WASHINGTON – Peering deep into the sea, scientists are finding creatures more mysterious than many could have imagined.
At one site, nearly 2 miles deep in the Atlantic, shrimp were living around a vent that was releasing water heated to 765 degrees Fahrenheit. Water surrounding the site was a chilly 36 degrees.
An underwater peak in the Coral Sea was home to a type of shrimp thought to have gone extinct 50 million years ago.
More than 3 miles beneath the Sargasso Sea, in the Atlantic, researchers collected a dozen new species eating each other or living on organic material that drifts down from above.
"Animals seem to have found a way to make a living just about everywhere," said Jesse Ausubel of the Sloan Foundation, discussing the findings of year six of the census of marine life.
Added Ron O'Dor, a senior scientist with the census: "We can't find anyplace where we can't find anything new."
This year's update, released Sunday, is part of a study of life in the oceans that is scheduled for final publication in 2010. The census is an international effort supported by governments, divisions of the United Nations and private conservation organizations. About 2,000 researchers from 80 countries are participating.
Ausubel said there are nearly 16,000 known species of marine fish and 70,000 kinds of marine mammals. A couple of thousand have been discovered during the census.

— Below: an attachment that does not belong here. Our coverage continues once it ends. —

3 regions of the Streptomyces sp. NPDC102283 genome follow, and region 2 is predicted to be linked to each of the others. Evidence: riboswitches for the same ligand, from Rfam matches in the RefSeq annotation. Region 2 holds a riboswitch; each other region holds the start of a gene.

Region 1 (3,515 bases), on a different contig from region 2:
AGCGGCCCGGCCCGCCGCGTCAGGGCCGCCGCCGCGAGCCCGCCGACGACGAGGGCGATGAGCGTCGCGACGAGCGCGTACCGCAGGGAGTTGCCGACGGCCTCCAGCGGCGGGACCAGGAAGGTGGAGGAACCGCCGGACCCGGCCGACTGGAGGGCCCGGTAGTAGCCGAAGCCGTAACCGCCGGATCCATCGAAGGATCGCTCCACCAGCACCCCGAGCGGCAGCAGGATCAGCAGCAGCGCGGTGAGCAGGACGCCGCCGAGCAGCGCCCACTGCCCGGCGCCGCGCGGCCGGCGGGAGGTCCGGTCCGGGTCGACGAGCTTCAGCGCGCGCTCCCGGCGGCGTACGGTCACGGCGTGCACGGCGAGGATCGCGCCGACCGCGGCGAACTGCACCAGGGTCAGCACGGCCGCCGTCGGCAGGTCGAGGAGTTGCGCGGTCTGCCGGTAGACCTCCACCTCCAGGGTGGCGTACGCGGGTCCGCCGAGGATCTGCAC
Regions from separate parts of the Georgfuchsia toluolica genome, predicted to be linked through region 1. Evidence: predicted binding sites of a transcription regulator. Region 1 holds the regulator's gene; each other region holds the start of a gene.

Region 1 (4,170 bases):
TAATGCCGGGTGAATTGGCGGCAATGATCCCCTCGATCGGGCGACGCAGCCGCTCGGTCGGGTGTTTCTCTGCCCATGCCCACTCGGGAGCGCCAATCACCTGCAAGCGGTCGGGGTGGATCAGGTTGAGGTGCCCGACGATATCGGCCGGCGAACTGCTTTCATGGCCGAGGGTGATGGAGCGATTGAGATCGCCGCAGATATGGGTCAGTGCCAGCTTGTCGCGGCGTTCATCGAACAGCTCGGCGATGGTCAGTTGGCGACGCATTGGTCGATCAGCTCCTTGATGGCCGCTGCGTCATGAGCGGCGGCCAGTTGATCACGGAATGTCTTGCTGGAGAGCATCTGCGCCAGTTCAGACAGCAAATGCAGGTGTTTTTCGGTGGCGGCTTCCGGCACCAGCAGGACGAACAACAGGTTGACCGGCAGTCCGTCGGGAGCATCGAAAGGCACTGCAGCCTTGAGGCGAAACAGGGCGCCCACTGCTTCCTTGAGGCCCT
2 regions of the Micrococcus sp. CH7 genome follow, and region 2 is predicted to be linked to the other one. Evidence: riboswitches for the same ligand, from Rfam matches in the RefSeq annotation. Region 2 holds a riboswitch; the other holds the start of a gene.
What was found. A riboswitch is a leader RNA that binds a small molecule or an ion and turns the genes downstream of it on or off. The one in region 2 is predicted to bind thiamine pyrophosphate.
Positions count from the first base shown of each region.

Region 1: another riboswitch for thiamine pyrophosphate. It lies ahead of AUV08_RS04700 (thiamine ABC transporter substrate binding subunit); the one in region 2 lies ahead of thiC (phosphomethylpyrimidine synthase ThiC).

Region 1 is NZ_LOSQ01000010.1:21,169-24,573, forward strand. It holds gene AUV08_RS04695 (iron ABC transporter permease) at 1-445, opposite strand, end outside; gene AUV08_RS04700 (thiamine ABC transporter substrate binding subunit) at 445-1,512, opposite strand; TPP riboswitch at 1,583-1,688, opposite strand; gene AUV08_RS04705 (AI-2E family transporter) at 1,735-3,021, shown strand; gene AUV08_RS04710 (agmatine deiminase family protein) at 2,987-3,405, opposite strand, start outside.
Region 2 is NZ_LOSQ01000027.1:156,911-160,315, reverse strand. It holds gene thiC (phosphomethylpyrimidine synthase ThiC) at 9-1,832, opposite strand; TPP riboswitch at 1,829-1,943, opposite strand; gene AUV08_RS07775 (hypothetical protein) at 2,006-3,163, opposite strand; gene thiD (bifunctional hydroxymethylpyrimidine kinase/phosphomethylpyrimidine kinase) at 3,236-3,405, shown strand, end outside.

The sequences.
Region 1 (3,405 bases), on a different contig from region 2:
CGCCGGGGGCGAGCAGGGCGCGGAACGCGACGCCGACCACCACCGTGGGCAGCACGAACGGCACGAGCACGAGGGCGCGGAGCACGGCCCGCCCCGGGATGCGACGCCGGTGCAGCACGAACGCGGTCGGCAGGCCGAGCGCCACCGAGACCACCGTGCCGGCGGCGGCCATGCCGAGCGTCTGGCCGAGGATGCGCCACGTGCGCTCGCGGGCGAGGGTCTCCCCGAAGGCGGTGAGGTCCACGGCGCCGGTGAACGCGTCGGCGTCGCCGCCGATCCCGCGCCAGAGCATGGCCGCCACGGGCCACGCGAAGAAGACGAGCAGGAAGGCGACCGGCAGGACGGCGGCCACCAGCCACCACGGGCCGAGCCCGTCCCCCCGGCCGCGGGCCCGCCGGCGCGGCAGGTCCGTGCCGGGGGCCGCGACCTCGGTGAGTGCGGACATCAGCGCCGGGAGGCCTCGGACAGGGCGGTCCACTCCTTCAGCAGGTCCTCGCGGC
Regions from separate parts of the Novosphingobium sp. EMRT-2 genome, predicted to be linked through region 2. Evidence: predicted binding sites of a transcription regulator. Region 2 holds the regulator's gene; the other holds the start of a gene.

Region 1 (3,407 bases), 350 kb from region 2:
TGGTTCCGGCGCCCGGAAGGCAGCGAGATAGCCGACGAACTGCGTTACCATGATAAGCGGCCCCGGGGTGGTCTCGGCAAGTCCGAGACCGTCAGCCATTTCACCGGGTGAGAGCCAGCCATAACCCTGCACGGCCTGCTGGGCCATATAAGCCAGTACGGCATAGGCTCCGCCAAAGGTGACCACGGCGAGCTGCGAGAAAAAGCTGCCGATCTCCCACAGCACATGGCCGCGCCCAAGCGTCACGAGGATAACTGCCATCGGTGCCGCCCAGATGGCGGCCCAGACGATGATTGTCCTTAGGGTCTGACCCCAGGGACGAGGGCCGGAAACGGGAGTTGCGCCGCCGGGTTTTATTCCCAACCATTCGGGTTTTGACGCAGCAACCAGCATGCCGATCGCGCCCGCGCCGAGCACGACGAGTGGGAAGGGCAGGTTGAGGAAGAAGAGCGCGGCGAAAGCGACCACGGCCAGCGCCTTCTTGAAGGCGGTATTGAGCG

The researchers conducted 19 ocean expeditions this year; a 20th continues in the Antarctic. In addition, they operated 128 nearshore sampling sites and, using satellites, followed more than 20 tagged species including sharks, squid, sea lions and albatross.
Highlights of the 2006 research included:
— Shrimp, clams and mussels living near the super-hot thermal vent in the Atlantic, where they face pulses of water that is near-boiling despite shooting into the frigid sea.
— In the sea surrounding the Antarctic, a community of marine life shrouded in darkness beneath more than 1,600 feet of ice. Sampling of this remote ocean yielded more new species than familiar ones.
— Off the coast of New Jersey, 20 million fish swarming in a school the size of Manhattan.
— Finding alive and well, in the Coral Sea, the type of shrimp called Neoglyphea neocaledonica, thought to have disappeared millions of years ago. Researchers nicknamed it the Jurassic shrimp.
— Satellite tracking of tagged sooty shearwaters, small birds, that mapped the birds' 43,500-mile search for food in a giant figure eight over the Pacific Ocean, from New Zealand via Polynesia to foraging grounds in Japan, Alaska and California and then back. The birds averaged a surprising 217 miles daily. In some cases, a breeding pair made the entire journey together.
— A new find, a 4-pound rock lobster discovered off Madagascar.
— A single-cell creature big enough to see, in the Nazare Canyon off Portugal. The fragile new species was found 14,000 feet deep. It is enclosed within a plate-like shell, four-tenths of an inch in diameter, composed of mineral grains.
— A new type of crab with a furry appearance, near Easter Island. It was so unusual it warranted a whole new family designation, Kiwaidae, named for Kiwa, the Polynesian goddess of shellfish. Its furry appearance justified its species name, hirsuta, meaning hairy.